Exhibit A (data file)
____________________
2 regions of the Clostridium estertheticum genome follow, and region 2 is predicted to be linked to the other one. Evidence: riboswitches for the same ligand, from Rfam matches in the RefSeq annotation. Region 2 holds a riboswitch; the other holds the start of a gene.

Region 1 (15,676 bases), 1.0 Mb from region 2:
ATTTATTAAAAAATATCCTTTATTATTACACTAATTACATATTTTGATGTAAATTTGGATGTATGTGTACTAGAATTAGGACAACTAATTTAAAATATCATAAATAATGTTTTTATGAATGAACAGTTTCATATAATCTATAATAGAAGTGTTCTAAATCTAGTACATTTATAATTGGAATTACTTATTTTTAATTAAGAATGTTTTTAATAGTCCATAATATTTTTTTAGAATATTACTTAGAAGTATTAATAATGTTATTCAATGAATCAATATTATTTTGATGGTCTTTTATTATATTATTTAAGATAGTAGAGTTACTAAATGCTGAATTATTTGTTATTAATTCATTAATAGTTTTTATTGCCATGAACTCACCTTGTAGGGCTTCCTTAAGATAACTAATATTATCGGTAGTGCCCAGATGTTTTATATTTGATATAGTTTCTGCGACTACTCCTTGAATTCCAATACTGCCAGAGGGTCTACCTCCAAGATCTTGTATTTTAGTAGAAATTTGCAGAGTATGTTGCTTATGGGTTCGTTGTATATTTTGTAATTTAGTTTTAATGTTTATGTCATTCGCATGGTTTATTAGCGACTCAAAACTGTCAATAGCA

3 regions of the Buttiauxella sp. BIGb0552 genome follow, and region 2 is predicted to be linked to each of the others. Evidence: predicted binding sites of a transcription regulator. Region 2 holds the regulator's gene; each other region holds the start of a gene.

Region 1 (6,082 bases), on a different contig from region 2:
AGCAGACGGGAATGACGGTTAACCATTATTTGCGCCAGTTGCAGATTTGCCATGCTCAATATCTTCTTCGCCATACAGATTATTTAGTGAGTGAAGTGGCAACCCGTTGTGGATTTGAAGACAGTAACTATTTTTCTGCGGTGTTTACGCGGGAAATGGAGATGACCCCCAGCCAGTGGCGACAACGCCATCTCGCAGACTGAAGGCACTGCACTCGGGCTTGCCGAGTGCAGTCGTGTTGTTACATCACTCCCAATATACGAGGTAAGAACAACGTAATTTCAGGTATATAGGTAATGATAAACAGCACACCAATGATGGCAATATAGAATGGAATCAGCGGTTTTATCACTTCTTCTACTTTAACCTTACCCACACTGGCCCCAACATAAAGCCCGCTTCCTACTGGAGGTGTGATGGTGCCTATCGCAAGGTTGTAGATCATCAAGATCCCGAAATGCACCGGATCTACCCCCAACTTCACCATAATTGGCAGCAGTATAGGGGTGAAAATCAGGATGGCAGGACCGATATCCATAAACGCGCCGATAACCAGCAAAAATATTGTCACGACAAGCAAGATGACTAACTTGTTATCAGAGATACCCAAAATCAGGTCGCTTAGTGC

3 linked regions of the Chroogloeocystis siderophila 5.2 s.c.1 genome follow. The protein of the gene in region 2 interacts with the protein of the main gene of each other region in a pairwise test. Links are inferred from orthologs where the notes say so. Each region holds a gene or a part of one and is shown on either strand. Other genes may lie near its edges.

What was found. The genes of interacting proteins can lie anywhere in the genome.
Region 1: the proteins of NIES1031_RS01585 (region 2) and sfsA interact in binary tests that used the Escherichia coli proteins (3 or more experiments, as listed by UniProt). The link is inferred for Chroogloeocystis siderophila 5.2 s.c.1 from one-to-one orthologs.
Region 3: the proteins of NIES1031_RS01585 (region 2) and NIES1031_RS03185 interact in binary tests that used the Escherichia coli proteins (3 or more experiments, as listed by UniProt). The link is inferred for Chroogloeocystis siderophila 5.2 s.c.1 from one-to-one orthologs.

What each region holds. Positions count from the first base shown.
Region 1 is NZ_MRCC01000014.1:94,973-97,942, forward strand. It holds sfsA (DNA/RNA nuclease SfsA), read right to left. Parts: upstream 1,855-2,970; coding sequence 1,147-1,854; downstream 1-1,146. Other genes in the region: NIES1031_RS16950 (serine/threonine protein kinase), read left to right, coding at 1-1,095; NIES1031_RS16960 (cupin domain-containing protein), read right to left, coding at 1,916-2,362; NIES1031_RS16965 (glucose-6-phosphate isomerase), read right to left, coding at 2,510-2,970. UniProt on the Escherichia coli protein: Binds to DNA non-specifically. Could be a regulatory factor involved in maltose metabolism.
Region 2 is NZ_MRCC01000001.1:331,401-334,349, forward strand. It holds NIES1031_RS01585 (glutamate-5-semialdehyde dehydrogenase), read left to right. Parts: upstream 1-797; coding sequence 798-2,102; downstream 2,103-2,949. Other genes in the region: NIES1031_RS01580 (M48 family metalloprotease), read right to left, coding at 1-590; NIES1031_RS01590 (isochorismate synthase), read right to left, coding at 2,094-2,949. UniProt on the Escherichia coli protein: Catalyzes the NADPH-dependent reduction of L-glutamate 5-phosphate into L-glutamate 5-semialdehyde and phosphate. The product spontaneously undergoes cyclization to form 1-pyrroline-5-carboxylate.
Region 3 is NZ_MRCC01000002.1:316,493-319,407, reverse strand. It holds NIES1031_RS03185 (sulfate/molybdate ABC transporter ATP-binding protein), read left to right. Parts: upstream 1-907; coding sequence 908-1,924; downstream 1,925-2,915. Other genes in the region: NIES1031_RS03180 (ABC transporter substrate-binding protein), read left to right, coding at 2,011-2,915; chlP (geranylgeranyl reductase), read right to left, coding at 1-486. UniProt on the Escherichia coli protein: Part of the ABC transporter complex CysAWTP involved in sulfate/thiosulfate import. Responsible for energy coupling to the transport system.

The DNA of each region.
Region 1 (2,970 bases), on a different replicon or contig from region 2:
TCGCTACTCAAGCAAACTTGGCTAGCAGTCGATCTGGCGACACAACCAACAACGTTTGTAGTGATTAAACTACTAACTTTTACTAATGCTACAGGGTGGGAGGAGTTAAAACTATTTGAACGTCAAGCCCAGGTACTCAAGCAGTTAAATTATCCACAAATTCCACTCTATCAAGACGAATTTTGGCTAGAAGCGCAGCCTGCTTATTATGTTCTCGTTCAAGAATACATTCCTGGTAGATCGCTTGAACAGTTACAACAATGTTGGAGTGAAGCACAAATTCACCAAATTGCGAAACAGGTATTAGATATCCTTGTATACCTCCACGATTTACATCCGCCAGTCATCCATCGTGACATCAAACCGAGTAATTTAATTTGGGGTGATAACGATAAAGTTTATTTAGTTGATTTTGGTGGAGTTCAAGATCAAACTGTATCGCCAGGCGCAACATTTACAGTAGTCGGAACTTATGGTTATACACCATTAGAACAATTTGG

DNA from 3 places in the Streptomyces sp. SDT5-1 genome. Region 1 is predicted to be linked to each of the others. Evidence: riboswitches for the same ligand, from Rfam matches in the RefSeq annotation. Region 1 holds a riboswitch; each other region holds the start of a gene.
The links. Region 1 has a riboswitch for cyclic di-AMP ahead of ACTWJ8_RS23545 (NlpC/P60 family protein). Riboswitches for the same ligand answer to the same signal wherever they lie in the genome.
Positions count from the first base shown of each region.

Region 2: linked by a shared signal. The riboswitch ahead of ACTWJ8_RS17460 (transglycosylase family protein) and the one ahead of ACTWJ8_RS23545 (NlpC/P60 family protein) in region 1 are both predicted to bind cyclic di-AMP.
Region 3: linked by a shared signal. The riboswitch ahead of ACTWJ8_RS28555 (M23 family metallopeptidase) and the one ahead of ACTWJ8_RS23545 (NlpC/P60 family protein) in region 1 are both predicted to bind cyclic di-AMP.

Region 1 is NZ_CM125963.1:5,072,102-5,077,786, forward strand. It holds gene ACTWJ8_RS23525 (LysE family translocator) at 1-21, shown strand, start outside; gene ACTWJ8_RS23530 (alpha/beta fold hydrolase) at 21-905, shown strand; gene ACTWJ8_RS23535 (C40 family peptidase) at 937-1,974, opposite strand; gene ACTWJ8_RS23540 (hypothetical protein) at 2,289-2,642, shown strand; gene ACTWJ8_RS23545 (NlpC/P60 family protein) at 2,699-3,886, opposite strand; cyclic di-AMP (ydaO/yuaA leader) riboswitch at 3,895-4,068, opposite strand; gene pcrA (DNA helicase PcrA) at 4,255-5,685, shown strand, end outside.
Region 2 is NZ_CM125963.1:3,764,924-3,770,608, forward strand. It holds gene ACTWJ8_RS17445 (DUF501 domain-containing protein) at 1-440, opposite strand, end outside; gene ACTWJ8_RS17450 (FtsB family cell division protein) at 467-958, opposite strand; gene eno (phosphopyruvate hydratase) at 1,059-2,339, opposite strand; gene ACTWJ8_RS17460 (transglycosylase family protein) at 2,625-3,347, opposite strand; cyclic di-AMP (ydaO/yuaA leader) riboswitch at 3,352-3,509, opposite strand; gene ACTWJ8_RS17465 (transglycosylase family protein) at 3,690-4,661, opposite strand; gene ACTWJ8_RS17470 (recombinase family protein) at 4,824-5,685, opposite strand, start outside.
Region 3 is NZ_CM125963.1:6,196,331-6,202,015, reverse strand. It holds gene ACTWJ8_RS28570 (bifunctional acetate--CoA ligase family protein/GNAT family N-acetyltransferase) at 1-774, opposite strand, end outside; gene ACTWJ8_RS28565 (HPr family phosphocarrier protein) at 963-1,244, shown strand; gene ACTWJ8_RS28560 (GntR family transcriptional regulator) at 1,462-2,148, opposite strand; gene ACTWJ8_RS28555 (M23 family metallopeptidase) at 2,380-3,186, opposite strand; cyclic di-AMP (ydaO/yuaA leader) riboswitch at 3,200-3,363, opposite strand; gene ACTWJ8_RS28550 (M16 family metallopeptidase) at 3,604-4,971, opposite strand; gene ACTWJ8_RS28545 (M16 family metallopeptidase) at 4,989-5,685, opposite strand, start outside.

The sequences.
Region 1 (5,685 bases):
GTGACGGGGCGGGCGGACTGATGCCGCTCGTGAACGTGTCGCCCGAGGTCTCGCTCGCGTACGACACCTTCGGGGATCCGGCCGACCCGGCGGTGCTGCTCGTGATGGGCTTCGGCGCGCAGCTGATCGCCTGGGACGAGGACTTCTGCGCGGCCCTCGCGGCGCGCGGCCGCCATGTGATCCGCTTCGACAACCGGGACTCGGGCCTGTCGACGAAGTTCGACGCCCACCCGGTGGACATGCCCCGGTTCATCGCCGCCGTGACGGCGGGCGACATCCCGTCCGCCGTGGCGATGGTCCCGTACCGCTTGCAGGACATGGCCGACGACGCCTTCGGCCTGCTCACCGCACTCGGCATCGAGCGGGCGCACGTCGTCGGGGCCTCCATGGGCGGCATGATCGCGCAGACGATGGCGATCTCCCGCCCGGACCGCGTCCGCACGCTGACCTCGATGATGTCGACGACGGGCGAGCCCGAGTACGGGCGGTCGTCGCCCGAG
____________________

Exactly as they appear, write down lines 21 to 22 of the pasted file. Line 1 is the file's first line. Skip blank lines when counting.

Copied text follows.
Region 2: linked by a shared signal. The riboswitch ahead of ACTWJ8_RS17460 (transglycosylase family protein) and the one ahead of ACTWJ8_RS23545 (NlpC/P60 family protein) in region 1 are both predicted to bind cyclic di-AMP.
Region 3: linked by a shared signal. The riboswitch ahead of ACTWJ8_RS28555 (M23 family metallopeptidase) and the one ahead of ACTWJ8_RS23545 (NlpC/P60 family protein) in region 1 are both predicted to bind cyclic di-AMP.